The transition from CDs to online services as the primary source of music has been incredibly swift. The introduction of MP3 files together with file-sharing services such as Napster played the most significant early role in this shift. However, Apple sealed the deal when they came out with the iPod and iTunes. It’s almost shocking to realize that it was merely ten years ago (2001) when Apple first released iTunes and the iPod. It wasn’t until 2003 that the iTunes Store first opened. And it was that same year that Apple first expanded iTunes to the Windows platform. It took less than eight more years for CDs to be on the verge of demise while the iTunes Store basks in being the number one music retail outlet in the world.
Yet even Apple has had trouble staying ahead of the curve of progress. While iPods have almost completely crushed any MP3 player competition, iPod sales are on a downward slope of their own. According to the latest Apple quarterly figures, iPod sales showed a 27% decline year-over-year. As over half of those sales were iPod touches (which, as an iOS device, I consider more appropriately grouped with iPhones and iPads than iPods), the actual decline for “real” iPods is likely even greater.
Perhaps in recognition of this trend, 2011 was the first year since the iPod was introduced that Apple did not bother to change the iPod hardware in any way. The iPod classic, nano and shuffle are all identical to what was introduced in 2010. Even the iPod touch models remain the same (except for the availability of a white touch).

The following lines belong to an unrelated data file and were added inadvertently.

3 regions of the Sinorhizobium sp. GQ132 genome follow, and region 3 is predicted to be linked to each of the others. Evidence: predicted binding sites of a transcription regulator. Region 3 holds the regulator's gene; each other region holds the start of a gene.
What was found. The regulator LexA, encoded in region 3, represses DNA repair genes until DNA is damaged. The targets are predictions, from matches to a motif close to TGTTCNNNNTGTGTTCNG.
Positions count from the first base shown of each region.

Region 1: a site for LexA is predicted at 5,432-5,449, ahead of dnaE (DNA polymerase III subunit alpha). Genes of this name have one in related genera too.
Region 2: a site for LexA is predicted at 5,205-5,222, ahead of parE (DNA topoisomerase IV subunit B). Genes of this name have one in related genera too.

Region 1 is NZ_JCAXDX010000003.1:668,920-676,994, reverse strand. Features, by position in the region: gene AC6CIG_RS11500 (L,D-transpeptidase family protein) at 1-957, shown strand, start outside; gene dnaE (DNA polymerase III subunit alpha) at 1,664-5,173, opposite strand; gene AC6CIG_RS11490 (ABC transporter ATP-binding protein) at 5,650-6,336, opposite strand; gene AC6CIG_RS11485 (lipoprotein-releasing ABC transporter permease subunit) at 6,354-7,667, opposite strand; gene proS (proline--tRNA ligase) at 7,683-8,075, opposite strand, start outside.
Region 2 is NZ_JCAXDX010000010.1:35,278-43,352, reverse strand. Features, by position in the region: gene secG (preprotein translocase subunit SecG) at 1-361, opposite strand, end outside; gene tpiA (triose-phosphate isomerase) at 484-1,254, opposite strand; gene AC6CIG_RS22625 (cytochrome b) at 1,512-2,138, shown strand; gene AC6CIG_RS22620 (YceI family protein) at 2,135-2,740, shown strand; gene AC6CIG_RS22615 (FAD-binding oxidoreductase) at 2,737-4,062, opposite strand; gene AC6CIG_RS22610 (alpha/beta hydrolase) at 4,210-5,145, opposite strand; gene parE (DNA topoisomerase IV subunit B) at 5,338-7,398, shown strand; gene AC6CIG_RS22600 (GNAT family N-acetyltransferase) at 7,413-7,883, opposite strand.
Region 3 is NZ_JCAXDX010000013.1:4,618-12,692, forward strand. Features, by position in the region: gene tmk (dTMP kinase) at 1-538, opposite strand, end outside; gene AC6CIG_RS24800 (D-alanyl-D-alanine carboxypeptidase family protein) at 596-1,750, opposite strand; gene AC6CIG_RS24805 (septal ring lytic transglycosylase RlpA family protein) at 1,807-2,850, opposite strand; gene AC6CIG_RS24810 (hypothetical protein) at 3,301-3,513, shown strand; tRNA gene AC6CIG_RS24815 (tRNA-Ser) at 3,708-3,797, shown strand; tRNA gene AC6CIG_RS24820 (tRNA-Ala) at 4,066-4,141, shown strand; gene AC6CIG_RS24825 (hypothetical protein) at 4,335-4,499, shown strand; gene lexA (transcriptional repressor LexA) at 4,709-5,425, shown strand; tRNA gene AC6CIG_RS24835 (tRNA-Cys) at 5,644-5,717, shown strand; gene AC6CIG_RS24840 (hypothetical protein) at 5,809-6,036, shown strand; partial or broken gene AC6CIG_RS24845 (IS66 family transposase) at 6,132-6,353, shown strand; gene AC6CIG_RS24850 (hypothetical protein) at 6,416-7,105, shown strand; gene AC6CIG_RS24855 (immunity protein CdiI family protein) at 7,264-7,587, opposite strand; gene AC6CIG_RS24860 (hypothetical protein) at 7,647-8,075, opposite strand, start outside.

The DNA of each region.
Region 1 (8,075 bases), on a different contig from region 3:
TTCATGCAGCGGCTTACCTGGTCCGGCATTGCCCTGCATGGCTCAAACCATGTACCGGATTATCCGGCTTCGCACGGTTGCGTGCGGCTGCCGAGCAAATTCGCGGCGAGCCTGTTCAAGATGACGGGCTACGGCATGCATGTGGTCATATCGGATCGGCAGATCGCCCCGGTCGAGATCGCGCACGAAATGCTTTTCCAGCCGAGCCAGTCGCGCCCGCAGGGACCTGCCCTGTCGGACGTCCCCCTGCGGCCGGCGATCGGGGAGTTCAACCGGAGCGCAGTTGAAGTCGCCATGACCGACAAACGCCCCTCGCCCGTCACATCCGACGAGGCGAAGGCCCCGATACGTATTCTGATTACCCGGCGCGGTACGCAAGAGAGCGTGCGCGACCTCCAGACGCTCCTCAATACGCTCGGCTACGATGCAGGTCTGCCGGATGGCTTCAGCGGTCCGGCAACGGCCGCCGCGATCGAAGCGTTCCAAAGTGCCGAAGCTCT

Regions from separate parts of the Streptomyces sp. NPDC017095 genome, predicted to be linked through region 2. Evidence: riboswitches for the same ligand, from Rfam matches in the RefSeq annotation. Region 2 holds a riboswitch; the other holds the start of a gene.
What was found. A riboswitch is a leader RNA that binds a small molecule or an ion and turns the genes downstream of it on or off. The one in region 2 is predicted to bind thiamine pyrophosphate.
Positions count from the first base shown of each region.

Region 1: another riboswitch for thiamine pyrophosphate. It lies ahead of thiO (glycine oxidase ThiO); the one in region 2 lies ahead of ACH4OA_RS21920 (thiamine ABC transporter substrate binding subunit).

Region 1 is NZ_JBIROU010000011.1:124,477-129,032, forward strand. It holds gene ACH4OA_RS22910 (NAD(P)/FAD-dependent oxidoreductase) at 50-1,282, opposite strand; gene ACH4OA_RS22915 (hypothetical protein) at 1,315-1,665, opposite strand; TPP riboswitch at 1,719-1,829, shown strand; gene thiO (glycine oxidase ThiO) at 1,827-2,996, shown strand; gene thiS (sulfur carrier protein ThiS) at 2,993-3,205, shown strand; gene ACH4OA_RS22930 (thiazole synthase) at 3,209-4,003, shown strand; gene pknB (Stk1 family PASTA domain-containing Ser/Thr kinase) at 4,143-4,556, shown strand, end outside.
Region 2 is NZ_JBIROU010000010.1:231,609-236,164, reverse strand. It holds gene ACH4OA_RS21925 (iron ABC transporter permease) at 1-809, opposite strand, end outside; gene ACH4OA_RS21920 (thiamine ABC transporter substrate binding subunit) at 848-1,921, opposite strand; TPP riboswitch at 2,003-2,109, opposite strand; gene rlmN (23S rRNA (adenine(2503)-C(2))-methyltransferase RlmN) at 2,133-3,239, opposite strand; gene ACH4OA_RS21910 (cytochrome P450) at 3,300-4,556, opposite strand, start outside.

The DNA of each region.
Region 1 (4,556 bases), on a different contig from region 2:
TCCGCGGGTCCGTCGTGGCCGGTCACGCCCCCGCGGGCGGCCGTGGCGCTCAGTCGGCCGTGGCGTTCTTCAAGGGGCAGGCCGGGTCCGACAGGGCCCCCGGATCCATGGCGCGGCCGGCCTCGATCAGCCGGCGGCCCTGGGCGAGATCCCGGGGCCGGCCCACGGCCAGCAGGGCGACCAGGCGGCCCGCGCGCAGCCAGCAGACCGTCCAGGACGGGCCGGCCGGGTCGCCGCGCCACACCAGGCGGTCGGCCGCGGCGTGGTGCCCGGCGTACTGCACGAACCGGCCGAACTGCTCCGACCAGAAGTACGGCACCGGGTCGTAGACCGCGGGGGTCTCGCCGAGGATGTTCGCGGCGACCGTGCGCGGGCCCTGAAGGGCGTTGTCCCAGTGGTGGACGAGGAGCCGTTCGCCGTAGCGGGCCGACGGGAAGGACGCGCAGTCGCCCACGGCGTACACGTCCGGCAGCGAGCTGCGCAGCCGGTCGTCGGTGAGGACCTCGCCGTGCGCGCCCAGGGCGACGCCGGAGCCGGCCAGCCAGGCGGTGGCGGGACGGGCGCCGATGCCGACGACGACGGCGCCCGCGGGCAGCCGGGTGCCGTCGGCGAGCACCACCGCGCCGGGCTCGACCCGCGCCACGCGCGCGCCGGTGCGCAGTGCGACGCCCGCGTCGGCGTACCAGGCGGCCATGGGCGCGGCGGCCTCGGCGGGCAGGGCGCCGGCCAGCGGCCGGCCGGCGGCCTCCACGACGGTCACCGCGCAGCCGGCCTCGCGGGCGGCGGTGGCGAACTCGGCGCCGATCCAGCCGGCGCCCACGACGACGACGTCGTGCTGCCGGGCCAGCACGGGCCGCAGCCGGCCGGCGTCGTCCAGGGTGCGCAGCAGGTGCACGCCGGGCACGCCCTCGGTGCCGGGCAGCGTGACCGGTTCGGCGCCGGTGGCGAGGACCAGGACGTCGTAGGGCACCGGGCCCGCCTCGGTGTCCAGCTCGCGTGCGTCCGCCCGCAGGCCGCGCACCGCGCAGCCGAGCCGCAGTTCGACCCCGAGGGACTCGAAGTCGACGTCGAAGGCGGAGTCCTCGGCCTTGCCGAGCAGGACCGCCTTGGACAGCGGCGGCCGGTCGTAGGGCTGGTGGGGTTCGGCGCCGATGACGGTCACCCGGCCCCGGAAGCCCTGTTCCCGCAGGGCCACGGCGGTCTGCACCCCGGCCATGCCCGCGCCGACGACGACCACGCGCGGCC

So where have all of those lost iPod sales gone? Mainly to the iPhone. It makes sense. Virtually everyone in the market for an iPod has a mobile phone. So why not make your mobile phone an iPhone and save yourself the hassle of having to carry around two devices when one will do? I can think of a few exceptions to this logic: some may not want the more expensive contract of an iPhone (or any smartphone); others may prefer the smaller size of iPod for some activities, such as exercising. But the vast majority will go with the iPhone. Those that don’t may still get an iPod touch.
Symbolic of this shift, the word iPod no longer appears on the home screen of iPhones. As of iOS 5, Apple dropped the iPod app in favor of separate Music and Video apps, matching what has always been true for the iPod touch.
Traditional (non-touch) iPods aren’t going to disappear for the foreseeable future. However, iPod sales might soon decline to the point that iPod’s qualify for the endangered species list. Oddly, this could be exactly what Apple hopes will happen. Apple’s current big push is iCloud. If Apple is successful in making iCloud the dominant storage site for users’ music, iPods must inevitably be left behind — as they do not sync to iCloud. The upside, if this happens, is that Apple should more than make up for the lost iPod sales with increased sales of iCloud-friendly iOS devices.
The Bottom Line
What’s the take-away here? This is all pretty much business-as-usual for today’s digital world. The pace of change continues to accelerate. The past ten years have seen transitions that would have taken twenty years or more to accomplish back as recently as the latter half of the 20th century.
For business, the recurring moral is that nothing, and I mean nothing, is safe from becoming obsolete in an instant. As Steve Jobs said: “If you look backward in this business you’ll be crushed. You have got to look forward.” Now more than ever.